Jake Mulraney pays tribute to John Robertson ahead of Inverness clash

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Hearts winger Jake Mulraney looks genuinely shocked hearing of John Robertson’s goalscoring feats at Tynecastle Park. “I didn’t know. He didn’t tell me. I heard he was a big player here, like a huge player, but I hadn’t a clue.”

The Irishman was merely a toddler when Robbo played his last game for Hearts. However, their time together at Inverness Caledonian Thistle helped Mulraney learn how to reach the top from someone who has been there, seen it and donned the maroon t-shirt.

Robertson brings Inverness to Tynecastle today for a Betfred Cup shootout against the club where he is a living legend. He may not brag about it, hence Mulraney’s surprise, but Hearts supporters will forever adore their record league goalscorer.

Mulraney was Robertson’s player last season before a swap deal took him to Edinburgh and Hearts midfielder Angus Beith to the Highlands. He explained the debt of gratitude he owes to his former manager.

“He helped me improve and told me what I needed to do to really kick on. He was right, to be fair. He told me I needed goals, assists, crosses. That is exactly what you need as a forward player. It wasn’t a case of him being demanding, more helpful.

“He would encourage rather than rant and rave. He’s the kind of guy you listen to when it comes to scoring goals – although I didn’t even know he was a good goalscorer in his day. In fairness, he didn’t even mention it.

“When I knew I was coming here he told me what it was like. He told me what the club was like and explained about the fans, facilities and [what] expectations would be like. I had an idea. He was definitely right about the size of the club.

“The other night was a cup game [against Cowdenbeath] and that main stand looked full. I don’t see that as pressure. This is a big club.”

It was a fellow Irishman, Richie Foran, who signed Mulraney for Inverness two summers ago. The winger was being released by Queens Park Rangers and Foran offered regular football, albeit in a slightly more remote location than Shepherd’s Bush.

Without taking that leap of faith and heading north, Mulraney may not have got the opportunity with Hearts. “There were a good few Irish boys when I first went up to Inverness, and the manager [Foran] as well, so that helped me settle in straight away,” he explained.

“All I ever wanted was first-team football and to be a senior environment, playing games and progressing in men’s football.

“I jumped at the chance to come to Scotland for that and will always be grateful to Inverness for being the team that gave me that chance. I was a little bit in-and-out during my first season and thankfully kicked on in my second season.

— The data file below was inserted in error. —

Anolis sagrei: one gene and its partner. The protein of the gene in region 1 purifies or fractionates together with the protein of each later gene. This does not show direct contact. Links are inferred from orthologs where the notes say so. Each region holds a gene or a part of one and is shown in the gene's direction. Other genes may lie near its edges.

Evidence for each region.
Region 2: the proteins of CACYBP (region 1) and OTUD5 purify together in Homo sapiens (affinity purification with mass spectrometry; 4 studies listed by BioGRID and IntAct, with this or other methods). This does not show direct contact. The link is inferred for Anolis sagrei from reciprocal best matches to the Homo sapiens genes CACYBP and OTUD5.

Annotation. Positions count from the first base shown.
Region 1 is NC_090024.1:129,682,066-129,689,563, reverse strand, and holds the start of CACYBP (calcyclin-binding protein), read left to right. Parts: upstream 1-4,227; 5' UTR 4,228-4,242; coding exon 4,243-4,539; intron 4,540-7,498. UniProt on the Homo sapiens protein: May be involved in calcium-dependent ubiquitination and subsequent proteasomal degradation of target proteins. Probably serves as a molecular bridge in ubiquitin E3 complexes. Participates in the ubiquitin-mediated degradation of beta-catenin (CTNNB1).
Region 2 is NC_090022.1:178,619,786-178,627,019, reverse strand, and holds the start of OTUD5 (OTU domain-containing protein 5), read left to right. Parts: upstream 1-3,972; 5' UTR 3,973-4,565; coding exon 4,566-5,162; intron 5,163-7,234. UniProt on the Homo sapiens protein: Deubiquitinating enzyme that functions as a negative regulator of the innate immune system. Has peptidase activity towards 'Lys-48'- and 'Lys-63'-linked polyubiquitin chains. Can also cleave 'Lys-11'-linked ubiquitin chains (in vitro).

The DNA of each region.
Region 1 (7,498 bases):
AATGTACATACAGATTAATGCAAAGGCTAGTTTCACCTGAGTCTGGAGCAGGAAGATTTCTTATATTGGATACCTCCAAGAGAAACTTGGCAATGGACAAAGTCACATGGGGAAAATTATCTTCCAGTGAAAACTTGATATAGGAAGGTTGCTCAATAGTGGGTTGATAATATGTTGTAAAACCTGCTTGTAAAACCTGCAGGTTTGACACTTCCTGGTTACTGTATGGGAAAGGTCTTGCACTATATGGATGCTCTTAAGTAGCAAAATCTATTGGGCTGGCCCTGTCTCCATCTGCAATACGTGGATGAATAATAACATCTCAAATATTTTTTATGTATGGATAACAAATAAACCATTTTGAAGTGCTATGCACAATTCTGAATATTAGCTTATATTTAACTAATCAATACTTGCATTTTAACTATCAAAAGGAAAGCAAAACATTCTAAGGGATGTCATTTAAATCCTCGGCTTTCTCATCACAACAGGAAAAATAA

“I definitely grew up while I was there. I’ve been away from home for a while, which takes its toll, and you need to become independent and do things for yourself from an early age. I wouldn’t be here if it wasn’t for my time at Inverness. Simple as that.”

That does not mean he will allow sentiment to interfere with his professionalism this afternoon. Hearts require a win to finish top of Betfred Cup Group C and automatically qualify for the knockout phase, but they sit three points behind Inverness ahead of kick-off.

A two-point deduction for fielding an ineligible player still left them a fighting chance of qualifying. Mulraney feels it is a position they “would have taken” before the SPFL decided the punishment on Monday.

“My only focus is on making sure we go through, I can’t afford to think about what that would mean for Inverness. There’s no room for error and we need the right result,” he said.

He played as a substitute in the 5-0 defeat of Cowdenbeath but, despite creating the last goal for Michael Smith, was not happy with himself. “I still did a few silly, sloppy things that I shouldn’t be doing. I know myself that I shouldn’t be falling into that trap and it’s about concentration,” he admitted.

“That was the case against Cowdenbeath and Raith and it’s probably why I didn’t start on Tuesday. I’m critical of myself and I get annoyed when I don’t reach the standards I expect of myself.”

Some friendly banter in the build-up to this game might have eased his frustration. “I’m still pretty close with a few of the Inverness boys and we chat most weeks, so this is no different.

“I don’t mind as their banter is quite good, to be fair. Aaron Doran is a funny guy and I’d say he’s probably the one I stay in contact with the most, and Zak [Elbouzedi] as well. All the Irish lads, really.”